1. to establish a baseline of data for evaluating and comparing present and future TPO membranes.
2. to determine the exact composition of each membrane so as to better understand how different components may affect the membranes durability and performance.
The most significant finding was that a number of sampled membranes contained certain chemical additives such as bromine compounds, that were used as fire retardants. It was determined that these chemical compounds may actually have an adverse affect on the membranes’ physical properties after accelerated aging. As a result of these findings, a number of TPO manufacturers has switched to other types of fire-retardant additives.
NRCA found the different thickness of all 9 membranes to be within an acceptable range. It was noted that on 6 of the products the actual thickness was slightly less than the value indicated on the packaging by the manufacturers.
Tests revealed significant variations in the water absorption capabilities of the 9 different TPO membranes. NRCA deemed this to be a concerning finding since this makes the membrane’s actual field performance questionable in the long run.
Dimensional stability of the 9 samples was expressed as percentages of dimensional change after conditioning for six hours at 158 F (70 C). Overall, the values of all except one membrane were comparable to other single ply roofing membranes. One TPO membrane showed a concerning value for dimensional change.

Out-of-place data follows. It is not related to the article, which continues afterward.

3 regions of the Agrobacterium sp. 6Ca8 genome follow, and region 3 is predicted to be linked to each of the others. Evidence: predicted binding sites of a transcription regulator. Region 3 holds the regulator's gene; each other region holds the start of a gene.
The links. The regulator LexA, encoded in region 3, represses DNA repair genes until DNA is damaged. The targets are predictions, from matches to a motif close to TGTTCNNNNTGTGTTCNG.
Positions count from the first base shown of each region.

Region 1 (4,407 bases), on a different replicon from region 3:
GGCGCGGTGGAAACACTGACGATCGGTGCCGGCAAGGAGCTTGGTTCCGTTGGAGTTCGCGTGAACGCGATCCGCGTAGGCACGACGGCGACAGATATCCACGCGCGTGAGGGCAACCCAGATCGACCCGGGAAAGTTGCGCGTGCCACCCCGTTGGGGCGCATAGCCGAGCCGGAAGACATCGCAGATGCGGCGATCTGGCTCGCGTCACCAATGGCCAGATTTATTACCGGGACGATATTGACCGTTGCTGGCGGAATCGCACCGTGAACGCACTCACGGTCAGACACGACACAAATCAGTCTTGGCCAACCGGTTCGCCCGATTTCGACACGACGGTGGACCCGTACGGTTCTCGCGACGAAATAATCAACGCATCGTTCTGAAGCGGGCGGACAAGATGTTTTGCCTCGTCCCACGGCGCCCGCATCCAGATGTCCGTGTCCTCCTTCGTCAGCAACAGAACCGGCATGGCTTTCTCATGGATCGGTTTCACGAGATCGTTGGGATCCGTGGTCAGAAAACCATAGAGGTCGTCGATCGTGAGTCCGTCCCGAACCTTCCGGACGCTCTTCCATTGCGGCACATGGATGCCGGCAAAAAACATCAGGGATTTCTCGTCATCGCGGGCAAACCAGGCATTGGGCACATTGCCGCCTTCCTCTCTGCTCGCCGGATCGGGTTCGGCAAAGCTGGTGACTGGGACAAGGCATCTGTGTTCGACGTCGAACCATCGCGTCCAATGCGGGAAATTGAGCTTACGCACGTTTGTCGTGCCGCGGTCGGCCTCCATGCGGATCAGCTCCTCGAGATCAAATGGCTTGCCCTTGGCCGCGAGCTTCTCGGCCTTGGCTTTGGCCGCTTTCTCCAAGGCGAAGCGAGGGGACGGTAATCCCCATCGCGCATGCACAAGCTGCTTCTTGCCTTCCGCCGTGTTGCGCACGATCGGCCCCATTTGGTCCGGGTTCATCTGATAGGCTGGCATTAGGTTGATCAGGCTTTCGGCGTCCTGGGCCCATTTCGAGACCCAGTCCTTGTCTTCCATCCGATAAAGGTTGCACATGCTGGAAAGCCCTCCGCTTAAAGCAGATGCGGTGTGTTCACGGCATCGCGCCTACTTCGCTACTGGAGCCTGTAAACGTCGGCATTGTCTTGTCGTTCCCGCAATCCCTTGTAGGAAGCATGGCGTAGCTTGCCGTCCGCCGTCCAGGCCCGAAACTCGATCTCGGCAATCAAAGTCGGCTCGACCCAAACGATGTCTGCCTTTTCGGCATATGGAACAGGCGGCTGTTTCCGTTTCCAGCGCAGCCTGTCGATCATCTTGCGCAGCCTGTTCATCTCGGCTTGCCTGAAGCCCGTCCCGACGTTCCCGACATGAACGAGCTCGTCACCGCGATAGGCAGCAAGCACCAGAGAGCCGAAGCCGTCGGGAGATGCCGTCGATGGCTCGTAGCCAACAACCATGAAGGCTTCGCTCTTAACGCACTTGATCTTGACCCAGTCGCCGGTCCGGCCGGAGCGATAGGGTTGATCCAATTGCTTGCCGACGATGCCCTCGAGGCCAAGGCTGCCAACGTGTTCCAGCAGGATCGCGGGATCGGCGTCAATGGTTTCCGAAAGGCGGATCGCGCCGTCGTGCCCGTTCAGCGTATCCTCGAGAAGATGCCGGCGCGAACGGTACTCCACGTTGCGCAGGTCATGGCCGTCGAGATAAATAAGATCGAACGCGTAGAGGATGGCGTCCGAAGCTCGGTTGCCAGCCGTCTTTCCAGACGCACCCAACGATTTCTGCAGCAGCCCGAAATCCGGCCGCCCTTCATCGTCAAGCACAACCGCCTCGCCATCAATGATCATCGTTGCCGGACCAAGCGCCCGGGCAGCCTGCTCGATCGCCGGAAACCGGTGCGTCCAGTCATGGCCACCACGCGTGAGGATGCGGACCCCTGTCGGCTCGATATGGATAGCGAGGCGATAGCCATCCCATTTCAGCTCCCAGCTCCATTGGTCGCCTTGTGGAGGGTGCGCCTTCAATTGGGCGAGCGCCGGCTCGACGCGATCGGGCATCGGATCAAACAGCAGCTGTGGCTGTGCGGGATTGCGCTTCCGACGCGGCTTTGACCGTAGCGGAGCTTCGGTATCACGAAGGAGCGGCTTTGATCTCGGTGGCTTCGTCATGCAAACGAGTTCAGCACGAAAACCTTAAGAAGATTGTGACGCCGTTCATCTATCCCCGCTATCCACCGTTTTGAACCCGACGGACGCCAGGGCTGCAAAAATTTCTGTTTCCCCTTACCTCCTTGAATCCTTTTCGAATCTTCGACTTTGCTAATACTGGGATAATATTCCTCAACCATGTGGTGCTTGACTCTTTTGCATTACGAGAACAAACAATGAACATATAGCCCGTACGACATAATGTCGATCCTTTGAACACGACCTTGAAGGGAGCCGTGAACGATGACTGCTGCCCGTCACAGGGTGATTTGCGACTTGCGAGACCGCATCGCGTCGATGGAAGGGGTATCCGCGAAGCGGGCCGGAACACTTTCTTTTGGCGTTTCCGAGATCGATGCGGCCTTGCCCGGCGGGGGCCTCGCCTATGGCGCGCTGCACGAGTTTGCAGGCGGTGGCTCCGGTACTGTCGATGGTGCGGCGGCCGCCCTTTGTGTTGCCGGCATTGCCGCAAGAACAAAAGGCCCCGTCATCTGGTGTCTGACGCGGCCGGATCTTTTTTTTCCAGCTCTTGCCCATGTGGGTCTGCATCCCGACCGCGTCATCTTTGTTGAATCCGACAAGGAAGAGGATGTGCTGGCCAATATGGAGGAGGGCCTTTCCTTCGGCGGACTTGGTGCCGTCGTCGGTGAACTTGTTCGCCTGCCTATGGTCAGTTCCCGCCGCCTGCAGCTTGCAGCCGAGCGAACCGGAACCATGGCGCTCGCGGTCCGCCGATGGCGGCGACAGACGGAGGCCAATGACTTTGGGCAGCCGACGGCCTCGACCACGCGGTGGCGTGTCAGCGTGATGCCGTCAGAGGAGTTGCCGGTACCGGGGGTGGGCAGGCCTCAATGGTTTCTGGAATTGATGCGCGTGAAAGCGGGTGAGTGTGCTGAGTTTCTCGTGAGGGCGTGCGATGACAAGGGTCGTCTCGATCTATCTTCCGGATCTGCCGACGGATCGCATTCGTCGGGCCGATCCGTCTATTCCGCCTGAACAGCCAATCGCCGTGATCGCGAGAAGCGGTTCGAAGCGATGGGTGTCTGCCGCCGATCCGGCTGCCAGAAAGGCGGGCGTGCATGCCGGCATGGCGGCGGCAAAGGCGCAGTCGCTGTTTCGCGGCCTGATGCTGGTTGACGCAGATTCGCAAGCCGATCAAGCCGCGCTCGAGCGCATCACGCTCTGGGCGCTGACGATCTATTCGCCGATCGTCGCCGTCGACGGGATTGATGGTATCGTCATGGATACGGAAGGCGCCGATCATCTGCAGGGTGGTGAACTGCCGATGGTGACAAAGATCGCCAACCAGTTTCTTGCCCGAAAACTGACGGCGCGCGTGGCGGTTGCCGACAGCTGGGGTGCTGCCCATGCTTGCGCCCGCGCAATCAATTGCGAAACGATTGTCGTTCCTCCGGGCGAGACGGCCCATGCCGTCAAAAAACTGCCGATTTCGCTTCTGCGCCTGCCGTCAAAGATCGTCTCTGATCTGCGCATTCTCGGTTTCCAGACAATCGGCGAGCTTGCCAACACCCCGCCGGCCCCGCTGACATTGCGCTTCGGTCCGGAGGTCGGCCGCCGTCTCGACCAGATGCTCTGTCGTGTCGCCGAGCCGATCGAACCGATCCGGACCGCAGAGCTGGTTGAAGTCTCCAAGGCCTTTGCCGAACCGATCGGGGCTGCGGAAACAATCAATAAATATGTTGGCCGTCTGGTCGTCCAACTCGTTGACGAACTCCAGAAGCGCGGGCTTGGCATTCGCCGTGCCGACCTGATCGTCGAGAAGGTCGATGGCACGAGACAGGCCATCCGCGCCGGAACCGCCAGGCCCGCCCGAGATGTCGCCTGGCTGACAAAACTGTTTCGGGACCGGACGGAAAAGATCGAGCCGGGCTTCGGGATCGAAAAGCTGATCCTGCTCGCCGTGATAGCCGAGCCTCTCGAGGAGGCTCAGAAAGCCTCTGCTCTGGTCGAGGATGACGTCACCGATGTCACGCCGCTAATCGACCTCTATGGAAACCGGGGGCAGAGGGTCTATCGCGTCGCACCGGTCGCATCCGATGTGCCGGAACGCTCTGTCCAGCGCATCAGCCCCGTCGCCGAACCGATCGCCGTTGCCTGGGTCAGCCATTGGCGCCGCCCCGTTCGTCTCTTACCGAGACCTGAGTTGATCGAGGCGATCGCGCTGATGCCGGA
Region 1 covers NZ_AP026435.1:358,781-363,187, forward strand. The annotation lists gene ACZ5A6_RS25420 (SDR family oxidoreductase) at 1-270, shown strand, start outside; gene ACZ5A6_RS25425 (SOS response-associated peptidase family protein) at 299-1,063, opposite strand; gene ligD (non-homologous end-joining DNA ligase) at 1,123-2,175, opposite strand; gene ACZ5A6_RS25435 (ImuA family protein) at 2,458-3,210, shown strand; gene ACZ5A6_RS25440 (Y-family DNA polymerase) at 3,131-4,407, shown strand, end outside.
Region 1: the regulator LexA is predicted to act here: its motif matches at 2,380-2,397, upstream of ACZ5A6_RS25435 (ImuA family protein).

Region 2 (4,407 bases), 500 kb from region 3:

According to the results, values of tested membranes’ brittleness points range from -27 F (-33 C) to -62 F (-52 C). NRCA deemed 5 out 9 membranes to be potentially problematic based on these results, as they all showed brittleness points greater than -50 F (-46 C). It is likely that this may negatively affect TPO membrane’s performance in the field. However, it is not possible to precisely determine what these adverse effects may be, and is something that will only become clear over time.
All membranes were tested for breaking strength at three different points in time: 1. as-received condition. 2. after 7 days of heat aging. 3. after 28 days of heat aging. The results for all but 1 membrane were within the range of acceptable by NRCA, staying the same or increasing slightly during seven-day conditioning, then decreasing slightly during 28-day conditioning. However, one TPO membrane showed a significant decrease in breaking strength after being heat conditioned both for the first and second time as compared to its initial condition. This significant difference is concerning as it is not clear how this may negatively impact the membrane’s long term performance in the field.